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Cisco (CSCO) reports earnings on Wednesday after the close, and investors are eager to see whether the stock can continue its momentum.  

Analysts polled by FactSet are expecting earnings per share of 77 cents on average, and have an average price target of $56.50 per share. Year to date, Cisco's stock is up 22%.

Can Cisco keep up the pace? Here are a few key issues to watch.

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1. Enterprise Spending Slowdown

Since taking the reins at Cisco in 2015, CEO Chuck Robbins has sought to transform the maker of networking equipment into a more diversified business with software and subscription offerings. In the coming months, Cisco's progress could be tempered somewhat by an apparent slowdown in enterprise IT spending, which observers have been sounding the alarm on for a number of months. Analysts have debated whether the slowdown amounts to a pause or the end of a spending cycle; either way, it could potentially affect several of Cisco's business lines, from networking equipment to services. Whether any spending slowdown can be offset by growth trends across Cisco's business is an open question heading into earnings.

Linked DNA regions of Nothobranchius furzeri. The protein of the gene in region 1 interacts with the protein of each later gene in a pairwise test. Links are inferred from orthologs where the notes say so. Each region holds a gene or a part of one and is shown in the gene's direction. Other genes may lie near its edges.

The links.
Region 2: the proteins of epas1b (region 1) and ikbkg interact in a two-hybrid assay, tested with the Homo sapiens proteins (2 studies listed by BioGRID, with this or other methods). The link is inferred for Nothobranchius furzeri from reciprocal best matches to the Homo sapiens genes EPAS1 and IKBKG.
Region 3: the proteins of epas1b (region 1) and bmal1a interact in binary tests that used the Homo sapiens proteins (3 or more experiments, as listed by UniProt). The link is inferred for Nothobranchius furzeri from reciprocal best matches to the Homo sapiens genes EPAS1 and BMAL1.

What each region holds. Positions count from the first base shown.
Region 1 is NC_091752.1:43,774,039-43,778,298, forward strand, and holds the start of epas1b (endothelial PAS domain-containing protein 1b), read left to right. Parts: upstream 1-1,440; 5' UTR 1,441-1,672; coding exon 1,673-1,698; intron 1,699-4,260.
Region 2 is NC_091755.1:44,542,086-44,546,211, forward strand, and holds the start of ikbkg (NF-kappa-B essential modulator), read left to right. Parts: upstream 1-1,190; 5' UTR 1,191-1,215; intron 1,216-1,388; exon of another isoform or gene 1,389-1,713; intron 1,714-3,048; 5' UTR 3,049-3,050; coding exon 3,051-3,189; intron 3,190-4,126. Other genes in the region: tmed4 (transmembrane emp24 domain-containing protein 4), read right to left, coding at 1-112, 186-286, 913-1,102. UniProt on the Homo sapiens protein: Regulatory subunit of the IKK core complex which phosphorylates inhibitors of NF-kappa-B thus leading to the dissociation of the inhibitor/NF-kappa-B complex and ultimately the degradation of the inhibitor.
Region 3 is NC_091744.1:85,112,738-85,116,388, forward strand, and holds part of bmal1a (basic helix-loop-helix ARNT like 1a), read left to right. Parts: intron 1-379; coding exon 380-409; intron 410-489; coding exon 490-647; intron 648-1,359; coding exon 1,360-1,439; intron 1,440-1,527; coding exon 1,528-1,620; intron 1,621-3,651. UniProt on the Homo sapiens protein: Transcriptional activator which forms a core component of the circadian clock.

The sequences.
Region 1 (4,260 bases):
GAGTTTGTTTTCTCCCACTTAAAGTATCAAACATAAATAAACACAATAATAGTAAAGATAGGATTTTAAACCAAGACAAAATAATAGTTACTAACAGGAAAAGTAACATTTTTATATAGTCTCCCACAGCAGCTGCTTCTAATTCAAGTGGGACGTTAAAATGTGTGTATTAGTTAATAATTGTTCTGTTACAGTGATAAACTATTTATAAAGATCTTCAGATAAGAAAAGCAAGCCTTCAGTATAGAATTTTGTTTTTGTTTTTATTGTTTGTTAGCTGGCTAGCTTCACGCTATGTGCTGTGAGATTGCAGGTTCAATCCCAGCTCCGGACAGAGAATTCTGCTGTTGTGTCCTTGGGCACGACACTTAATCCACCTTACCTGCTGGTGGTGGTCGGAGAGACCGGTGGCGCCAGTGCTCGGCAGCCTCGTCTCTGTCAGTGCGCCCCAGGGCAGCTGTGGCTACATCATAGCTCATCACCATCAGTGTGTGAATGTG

2. Growth in Security 

Demand for cybersecurity services continues to expand, and Cisco isn't alone in trying to stake out an aggressive position in the growing space. One notable instance of this was Cisco's acquisition of Duo Security, which closed in October of last year. A partner survey by Baird Equity Research suggested that Cisco is having success in taking some security share from Juniper (JNPR) , Check Point (CHKP) , Symantec (SYMC) and others. "Partners continue to cite security as the biggest demand driver for 2019, despite certain challenges...potential area of upside is the addition of Duo to the security portfolio which partners are enthusiastic about," wrote analyst Jonathan Ruykhaver on Monday. Investors will be on the lookout for further signs of how Cisco is stacking up versus security rivals. 

3. Macro Clouds, Weak Guidance

The markets have taken a hit amid renewed U.S.-China trade worries, and some of that extends to Cisco as well. Piper Jaffray analyst James Fish called out escalating tariffs as one potential reason for a pause heading into Cisco's earnings. Compounding that is the evident slowdown in enterprise spending and spending by service providers, more headwinds that could point to weaker-than-expected third quarter guidance: "While we continue to appreciate the story over the next year, we believe it is prudent to be cautious around Cisco into the print," Fish wrote.

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